I got some wood from the work crew doing demolition down the block – the guy was happy to give it to me, saying that it saved him from having to take it to the dump,  and even offered to carry it home for me, but I told him I could manage it fine. They had lots of wood but I was only looking for something light and in good condition.  I don’t know if it’s enough wood for the entire oven, but it’s a start.  Then I happened to bump into the new owner of the home that is doing extensive renovations, who told me about all the work they’re doing.  She mentioned that they’re getting rid of two newish windows because they’re replacing all of them, and I asked if I could have one of the windows and both of the frames for our solar oven and dehydrator project (the glass for the oven lid and the screens for the dehydrator trays).  She said she’d be glad for us to use them since they wouldn’t need them.

Life is never boring, is it?  There’s always something more to learn about and do!

Avivah

New chore chart

It’s that time of year again, when I pull out some paper and a pen and start making up our schedules for the coming year.  You might think that entering our ninth year of homeschooling, that our schedule is all worked out and doesn’t change much.  But you’d be wrong. :)

Every year I reevaluate.  This includes, what I feel is important for them to learn, what’s been been working for each child and what could use improvement, how to keep the house running as smoothly as possible with as little possible unnecessary stress on my part, etc.  I look at what’s working and put more of that in, look at what wasn’t as effective as I wanted and take that out.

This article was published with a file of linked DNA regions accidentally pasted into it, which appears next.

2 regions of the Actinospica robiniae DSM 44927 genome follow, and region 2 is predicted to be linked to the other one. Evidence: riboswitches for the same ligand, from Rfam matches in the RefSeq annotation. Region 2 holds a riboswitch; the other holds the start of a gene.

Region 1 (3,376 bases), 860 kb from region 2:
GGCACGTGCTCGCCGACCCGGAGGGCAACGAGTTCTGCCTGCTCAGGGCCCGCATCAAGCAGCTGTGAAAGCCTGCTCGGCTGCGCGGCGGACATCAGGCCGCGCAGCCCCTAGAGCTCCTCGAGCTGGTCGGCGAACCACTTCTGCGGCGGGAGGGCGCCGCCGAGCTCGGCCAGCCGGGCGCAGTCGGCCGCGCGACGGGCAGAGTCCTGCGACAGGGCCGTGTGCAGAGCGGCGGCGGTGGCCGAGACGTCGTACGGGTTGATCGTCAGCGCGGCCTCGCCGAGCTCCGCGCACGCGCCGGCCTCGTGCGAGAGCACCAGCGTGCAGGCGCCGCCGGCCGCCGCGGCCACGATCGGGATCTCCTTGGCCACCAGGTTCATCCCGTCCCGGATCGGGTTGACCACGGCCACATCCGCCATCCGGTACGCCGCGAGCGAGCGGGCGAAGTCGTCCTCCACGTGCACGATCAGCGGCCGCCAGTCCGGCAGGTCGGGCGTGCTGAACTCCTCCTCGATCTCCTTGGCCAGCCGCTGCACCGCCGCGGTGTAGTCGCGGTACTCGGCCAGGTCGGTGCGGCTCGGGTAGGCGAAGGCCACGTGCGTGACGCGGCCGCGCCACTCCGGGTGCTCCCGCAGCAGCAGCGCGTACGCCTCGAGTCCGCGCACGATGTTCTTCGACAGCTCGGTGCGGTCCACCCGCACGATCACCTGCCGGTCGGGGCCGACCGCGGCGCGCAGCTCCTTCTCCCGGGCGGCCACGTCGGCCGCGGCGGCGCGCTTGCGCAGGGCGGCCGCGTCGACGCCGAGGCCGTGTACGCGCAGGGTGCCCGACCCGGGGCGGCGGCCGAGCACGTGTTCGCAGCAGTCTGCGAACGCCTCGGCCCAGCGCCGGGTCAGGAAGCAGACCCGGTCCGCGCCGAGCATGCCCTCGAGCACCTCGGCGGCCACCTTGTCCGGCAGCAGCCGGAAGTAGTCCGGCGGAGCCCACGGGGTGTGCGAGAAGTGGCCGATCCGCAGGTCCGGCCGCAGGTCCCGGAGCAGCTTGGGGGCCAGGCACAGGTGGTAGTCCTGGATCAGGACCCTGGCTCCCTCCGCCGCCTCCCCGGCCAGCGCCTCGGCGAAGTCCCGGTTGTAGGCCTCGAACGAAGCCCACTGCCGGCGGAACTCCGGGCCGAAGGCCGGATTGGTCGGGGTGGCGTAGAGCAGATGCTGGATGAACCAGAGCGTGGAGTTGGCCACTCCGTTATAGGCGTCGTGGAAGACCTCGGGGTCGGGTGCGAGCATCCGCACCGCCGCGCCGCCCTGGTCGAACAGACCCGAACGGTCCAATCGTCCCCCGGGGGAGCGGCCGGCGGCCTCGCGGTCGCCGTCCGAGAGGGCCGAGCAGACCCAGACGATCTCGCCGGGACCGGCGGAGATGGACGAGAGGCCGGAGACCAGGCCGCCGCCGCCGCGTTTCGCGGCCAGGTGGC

Today I finished the yearly chore schedule, set to begin in a few days, in August.  It is written out for through the end of July, and will go on the fridge tomorrow.  I won’t make another chore chart for a year.  What I did last year was break the jobs up into more frequent changes from child to child, because I was concerned that they might feel overwhelmed.  For example, one child would do the dishes for the day.  We do laundry three times a week, and each day, a different child would do that laundry.  We clean the bathrooms three times a week, and each time a different pair of children was responsible for one of the bathrooms, with all the bathrooms rotated so each team cleaned every bathroom once a week.

Well, I’ve decided that this has required too much of my energy to monitor.  And it’s annoying when someone tells me that so and so didn’t wash all of their dishes and left it for them, and they shouldn’t have to do it.  Or something along those lines.

So my new plan is this:  jobs will rotate monthly for most of the kids, twice a month for the 6 and 7 year olds.  I seriously considered making each job a year long commitment, but it seemed too long to me, and this feels like the right balance for this year.  I include only the chores that I think need to be regularly done to keep the house running smoothly, but there are jobs like nightly cleanups, which aren’t listed because we all do them together before dinner.

– bathrooms (clean three – I clean mine) – one child will do this all month, three times a week

– laundry (wash, hang outside, bring it in when it’s dry) – one child for the month, three times a week